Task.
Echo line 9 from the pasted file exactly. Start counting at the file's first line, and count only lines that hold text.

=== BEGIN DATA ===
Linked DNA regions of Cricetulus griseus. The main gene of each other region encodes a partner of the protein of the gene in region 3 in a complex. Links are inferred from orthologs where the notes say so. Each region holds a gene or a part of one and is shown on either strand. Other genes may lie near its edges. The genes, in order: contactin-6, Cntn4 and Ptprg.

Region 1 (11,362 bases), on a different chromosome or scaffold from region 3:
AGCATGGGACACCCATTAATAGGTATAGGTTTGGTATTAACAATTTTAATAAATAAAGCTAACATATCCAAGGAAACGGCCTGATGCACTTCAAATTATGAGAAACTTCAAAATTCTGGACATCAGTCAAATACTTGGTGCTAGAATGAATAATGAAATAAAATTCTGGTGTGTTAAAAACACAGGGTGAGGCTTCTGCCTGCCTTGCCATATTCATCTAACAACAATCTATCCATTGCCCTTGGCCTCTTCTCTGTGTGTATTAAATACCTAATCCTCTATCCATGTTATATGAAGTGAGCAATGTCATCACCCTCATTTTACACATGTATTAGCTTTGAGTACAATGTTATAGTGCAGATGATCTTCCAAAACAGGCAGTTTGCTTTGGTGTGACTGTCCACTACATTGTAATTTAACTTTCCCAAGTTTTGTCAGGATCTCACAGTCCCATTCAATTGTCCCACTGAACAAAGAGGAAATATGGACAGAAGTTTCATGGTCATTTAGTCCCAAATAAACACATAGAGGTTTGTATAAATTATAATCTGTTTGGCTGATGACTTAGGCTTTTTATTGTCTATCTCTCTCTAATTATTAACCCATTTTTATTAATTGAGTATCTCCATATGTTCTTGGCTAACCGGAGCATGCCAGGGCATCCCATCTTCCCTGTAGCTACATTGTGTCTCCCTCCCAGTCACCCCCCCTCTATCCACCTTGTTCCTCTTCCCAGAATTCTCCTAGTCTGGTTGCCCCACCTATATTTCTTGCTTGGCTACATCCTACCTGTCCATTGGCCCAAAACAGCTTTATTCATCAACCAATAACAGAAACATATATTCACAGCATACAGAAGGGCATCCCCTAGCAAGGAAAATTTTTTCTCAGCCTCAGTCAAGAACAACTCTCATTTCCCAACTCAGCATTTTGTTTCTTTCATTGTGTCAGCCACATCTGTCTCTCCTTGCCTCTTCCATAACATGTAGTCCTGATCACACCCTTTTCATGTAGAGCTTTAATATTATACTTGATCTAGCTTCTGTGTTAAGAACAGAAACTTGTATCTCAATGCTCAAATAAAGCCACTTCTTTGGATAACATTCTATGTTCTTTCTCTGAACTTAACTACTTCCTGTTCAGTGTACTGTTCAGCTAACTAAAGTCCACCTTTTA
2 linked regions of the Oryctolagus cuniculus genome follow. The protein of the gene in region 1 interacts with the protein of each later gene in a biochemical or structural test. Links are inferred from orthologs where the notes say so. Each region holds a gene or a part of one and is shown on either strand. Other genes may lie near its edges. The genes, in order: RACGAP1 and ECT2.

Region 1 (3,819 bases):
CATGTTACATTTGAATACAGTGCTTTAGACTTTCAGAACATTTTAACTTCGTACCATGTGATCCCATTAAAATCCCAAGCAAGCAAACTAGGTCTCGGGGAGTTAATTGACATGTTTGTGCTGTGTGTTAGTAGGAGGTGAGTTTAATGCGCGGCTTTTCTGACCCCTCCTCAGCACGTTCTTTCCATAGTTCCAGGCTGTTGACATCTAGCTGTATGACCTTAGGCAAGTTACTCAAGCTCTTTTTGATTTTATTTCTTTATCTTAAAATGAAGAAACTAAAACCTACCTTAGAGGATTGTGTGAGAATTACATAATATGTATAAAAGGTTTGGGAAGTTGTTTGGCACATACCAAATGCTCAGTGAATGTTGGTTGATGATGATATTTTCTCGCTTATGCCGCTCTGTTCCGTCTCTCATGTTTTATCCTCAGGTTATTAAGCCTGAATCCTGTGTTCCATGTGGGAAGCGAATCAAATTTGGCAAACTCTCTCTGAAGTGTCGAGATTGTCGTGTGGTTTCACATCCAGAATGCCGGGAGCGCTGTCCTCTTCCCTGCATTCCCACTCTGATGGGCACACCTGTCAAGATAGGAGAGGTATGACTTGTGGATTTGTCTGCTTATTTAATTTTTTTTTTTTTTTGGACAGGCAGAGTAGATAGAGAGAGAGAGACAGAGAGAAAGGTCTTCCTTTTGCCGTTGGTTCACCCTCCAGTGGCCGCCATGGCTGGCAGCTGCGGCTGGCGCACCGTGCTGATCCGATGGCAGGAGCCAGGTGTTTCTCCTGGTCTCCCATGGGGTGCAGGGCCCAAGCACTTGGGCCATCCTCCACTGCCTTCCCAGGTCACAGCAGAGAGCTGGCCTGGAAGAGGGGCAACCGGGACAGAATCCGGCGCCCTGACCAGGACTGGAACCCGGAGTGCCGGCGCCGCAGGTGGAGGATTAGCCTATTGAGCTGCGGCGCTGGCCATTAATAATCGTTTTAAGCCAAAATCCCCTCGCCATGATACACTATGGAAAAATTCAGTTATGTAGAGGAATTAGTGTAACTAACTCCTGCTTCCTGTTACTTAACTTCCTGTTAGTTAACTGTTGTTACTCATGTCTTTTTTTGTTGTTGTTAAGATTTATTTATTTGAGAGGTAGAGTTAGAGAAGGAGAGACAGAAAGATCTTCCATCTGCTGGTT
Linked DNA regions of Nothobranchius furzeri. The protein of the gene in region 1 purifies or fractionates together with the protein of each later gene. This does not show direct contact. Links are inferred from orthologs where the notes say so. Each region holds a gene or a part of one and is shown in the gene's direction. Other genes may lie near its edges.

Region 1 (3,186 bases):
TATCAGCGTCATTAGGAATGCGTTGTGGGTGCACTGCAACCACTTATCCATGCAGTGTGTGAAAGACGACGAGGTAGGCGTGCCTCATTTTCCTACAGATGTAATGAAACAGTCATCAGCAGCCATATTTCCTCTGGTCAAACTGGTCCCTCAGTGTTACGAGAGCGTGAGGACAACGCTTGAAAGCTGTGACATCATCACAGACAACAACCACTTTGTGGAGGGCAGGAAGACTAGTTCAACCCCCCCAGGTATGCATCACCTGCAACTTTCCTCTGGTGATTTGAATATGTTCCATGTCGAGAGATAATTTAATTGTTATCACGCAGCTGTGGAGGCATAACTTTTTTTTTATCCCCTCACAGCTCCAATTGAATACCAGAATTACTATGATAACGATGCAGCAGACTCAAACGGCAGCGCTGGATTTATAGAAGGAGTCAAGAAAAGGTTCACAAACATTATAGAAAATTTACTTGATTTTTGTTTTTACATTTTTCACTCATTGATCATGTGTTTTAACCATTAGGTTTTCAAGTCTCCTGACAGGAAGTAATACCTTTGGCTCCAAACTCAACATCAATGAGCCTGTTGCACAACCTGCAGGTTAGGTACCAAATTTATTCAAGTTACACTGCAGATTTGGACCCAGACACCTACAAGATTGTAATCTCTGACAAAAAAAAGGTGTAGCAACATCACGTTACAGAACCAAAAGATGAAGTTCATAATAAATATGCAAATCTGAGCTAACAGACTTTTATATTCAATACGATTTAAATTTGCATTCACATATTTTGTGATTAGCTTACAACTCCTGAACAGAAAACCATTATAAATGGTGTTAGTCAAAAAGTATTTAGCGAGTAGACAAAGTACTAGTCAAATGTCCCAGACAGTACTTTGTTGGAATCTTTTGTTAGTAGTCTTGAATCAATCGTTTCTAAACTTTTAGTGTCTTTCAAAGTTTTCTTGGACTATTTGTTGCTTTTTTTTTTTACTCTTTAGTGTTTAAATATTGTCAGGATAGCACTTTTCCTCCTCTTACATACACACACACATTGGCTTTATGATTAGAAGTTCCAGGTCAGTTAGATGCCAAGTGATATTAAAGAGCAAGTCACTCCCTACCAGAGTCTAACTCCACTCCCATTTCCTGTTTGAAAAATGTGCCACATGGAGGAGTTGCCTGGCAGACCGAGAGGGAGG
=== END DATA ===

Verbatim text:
TATCAGCGTCATTAGGAATGCGTTGTGGGTGCACTGCAACCACTTATCCATGCAGTGTGTGAAAGACGACGAGGTAGGCGTGCCTCATTTTCCTACAGATGTAATGAAACAGTCATCAGCAGCCATATTTCCTCTGGTCAAACTGGTCCCTCAGTGTTACGAGAGCGTGAGGACAACGCTTGAAAGCTGTGACATCATCACAGACAACAACCACTTTGTGGAGGGCAGGAAGACTAGTTCAACCCCCCCAGGTATGCATCACCTGCAACTTTCCTCTGGTGATTTGAATATGTTCCATGTCGAGAGATAATTTAATTGTTATCACGCAGCTGTGGAGGCATAACTTTTTTTTTATCCCCTCACAGCTCCAATTGAATACCAGAATTACTATGATAACGATGCAGCAGACTCAAACGGCAGCGCTGGATTTATAGAAGGAGTCAAGAAAAGGTTCACAAACATTATAGAAAATTTACTTGATTTTTGTTTTTACATTTTTCACTCATTGATCATGTGTTTTAACCATTAGGTTTTCAAGTCTCCTGACAGGAAGTAATACCTTTGGCTCCAAACTCAACATCAATGAGCCTGTTGCACAACCTGCAGGTTAGGTACCAAATTTATTCAAGTTACACTGCAGATTTGGACCCAGACACCTACAAGATTGTAATCTCTGACAAAAAAAAGGTGTAGCAACATCACGTTACAGAACCAAAAGATGAAGTTCATAATAAATATGCAAATCTGAGCTAACAGACTTTTATATTCAATACGATTTAAATTTGCATTCACATATTTTGTGATTAGCTTACAACTCCTGAACAGAAAACCATTATAAATGGTGTTAGTCAAAAAGTATTTAGCGAGTAGACAAAGTACTAGTCAAATGTCCCAGACAGTACTTTGTTGGAATCTTTTGTTAGTAGTCTTGAATCAATCGTTTCTAAACTTTTAGTGTCTTTCAAAGTTTTCTTGGACTATTTGTTGCTTTTTTTTTTTACTCTTTAGTGTTTAAATATTGTCAGGATAGCACTTTTCCTCCTCTTACATACACACACACATTGGCTTTATGATTAGAAGTTCCAGGTCAGTTAGATGCCAAGTGATATTAAAGAGCAAGTCACTCCCTACCAGAGTCTAACTCCACTCCCATTTCCTGTTTGAAAAATGTGCCACATGGAGGAGTTGCCTGGCAGACCGAGAGGGAGG